Egton Bridge, North Yorkshire
A good Victorian church by a noted Sheffield firm of architects who designed much for Catholic clients. On a site with a long tradition of Catholic worship (the original church of 1790 survives adjoining).
The Catholic mission in Egton has its origins in penal times. The martyr Fr Nicholas Postgate, executed in 1679, was born at Kirkdale House in 1597. In 1743 a chapel existed beside Bridge House, occupied by the recusant Smith family, and adjacent to the present church and school. In 1780 there were 415 Catholics in the district. The first church was built here in 1790, immediately after the passing of the Second Relief Act. It was converted to a school in 1867, when the present church was built. An outbuilding to the rear of the school, now part of the nineteenth century presbytery, was the original priest’s house.
This is a substantial church of tall nave with aisles under one steeply pitched roof, the aisles not readily discernable externally. Apsed sanctuary. Faced in dressed sandstone with ashlar dressings under a Welsh slate roof. The aisles have single lancet windows, lancet windows also to the apse, set high up. North entrance with a pointed arch and a trefoiled tympanum with a statue of the Virgin and Child set in a mandorla. The entrance front has a vertiginous gable with projecting buttresses embracing a tall and blind pointed arch. Within this the pointed arched doorway (the main entrance to the church) and a septfoil window above. The buttresses above the arch disappear into the thickness of the wall which rises to a gabled bellcote. Tall projecting gabled bay to the south with a two-light window with plate tracery. Mandorla above enclosing a statue (probably St Hedda). Set into the south side of the church are Stations of the Cross and at the western end is a pieta under a gabled timber canopy, work of 1900.
The interior appears larger than the exterior owing to the great height of the undivided nave and sanctuary and the absence of a clerestory, which also makes the church rather dark. The aisles are narrow and tall and divided from the nave by arcades with single stepped and chamfered arches on alternately octagonal and cylindrical piers. Barrel vaulted roof with timber ribs and stencil decoration. The walls of the nave are unadorned but the sanctuary walls are richly decorated with painted scenes set in groups of four elongated quatrefoils. Single figures of saints between the lancets above, and plain panelling below. Richly painted and gilded altar and reredos, ‘showy’ as described by Pevsner, of circa 1867 and made in Munich. Lady Chapel with painted and gilded ceiling and a wooden altar with carved front. Carved Gothic timber pulpit. Organ gallery over the entrance accessed by way of a distinctive enclosed timber spiral stair. Pretty circular stone font, small and probably of circa 1790 and from the previous church. Unusual Stations of the Cross carved in relief, with painted backgrounds and recessed into the wall with a sense of diminishing perspective. Open-backed pine pews. 19th century stained glass principally in the sanctuary and Lady Chapel.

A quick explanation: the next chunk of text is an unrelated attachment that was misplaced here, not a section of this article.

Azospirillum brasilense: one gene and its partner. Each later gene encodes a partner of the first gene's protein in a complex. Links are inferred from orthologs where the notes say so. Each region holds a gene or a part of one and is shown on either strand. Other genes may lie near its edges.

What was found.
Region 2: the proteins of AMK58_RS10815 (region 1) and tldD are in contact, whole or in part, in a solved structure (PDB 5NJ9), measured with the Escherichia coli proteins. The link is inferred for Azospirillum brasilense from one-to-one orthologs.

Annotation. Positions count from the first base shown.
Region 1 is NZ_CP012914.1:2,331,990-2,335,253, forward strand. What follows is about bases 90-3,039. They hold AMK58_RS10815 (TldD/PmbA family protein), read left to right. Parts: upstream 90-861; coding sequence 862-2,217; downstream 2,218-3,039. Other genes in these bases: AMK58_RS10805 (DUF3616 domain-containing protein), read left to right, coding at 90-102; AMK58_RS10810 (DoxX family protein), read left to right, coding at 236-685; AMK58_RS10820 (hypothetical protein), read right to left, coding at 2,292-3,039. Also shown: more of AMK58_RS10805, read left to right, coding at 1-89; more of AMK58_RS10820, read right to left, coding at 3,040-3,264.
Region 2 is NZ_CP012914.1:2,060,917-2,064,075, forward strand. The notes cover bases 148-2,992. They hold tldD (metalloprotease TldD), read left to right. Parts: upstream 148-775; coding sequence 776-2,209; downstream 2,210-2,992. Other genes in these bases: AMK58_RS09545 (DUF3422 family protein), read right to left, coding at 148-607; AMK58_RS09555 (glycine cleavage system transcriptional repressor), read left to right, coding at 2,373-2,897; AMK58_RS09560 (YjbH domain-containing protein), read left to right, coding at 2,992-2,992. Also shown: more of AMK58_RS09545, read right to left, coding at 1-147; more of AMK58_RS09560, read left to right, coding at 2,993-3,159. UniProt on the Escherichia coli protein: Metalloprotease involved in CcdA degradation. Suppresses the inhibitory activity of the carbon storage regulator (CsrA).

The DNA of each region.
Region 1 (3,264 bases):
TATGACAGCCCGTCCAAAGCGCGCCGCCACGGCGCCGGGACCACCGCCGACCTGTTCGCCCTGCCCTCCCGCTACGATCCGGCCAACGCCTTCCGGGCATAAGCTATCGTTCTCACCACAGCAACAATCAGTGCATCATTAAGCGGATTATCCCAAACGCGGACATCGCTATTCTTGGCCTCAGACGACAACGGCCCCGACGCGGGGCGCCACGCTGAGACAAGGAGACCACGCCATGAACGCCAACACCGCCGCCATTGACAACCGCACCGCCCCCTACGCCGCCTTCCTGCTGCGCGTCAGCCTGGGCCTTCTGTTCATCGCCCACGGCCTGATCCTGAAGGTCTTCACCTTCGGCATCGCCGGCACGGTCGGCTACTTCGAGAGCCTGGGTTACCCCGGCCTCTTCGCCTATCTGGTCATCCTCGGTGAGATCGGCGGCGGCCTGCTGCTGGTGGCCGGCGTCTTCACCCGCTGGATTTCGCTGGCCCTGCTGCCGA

Roman catholic parish church. 1866-67, with minor C20 alterations. Designed by Hadfield & Sons of Sheffield. Nave, side aisles, chancel and eastern apse under a single roof. Dressed stone with ashlar dressings and Welsh slate roofs and terracotta ridge tiles. Chamfered plinth, sill band and chamfered eaves band. West front has large pointed archway with setoffs, rising to a small gabled bell-cote with cross finial. Central pointed arch doorway with single columns, moulded arch and hood mould. Above a circular window with cusped plate tracery. North front has single doorway with flat head in pointed arch door surround. Beyond to east 5 tall lancet windows. East end curved with 5 lancets set high up, curved roof topped with iron cross finial. South front has small slightly projecting gabled chapel with buttresses and a single 2-light pointed arched window with plate tracery quatrefoil. Beyond 5 single lancets. Lower projecting chapel to east with chamfered end.
INTERIOR has 5 bay nave arcades and narrow passage aisles, these chamfered arches have alternating octagonal and circular piers plus circular responds. West organ gallery. Wooden barrel vaulted roof with stencilled decoration. Original wooden pews, carved octagonal pulpit. Ashlar circular font. Chancel apse has later wooden dado panelling and above painted murals. Elaborate German reredos.
Architect: M. E. Hadfield & Son
Original Date: 1866
Conservation Area: Yes
Listed Grade: Grade II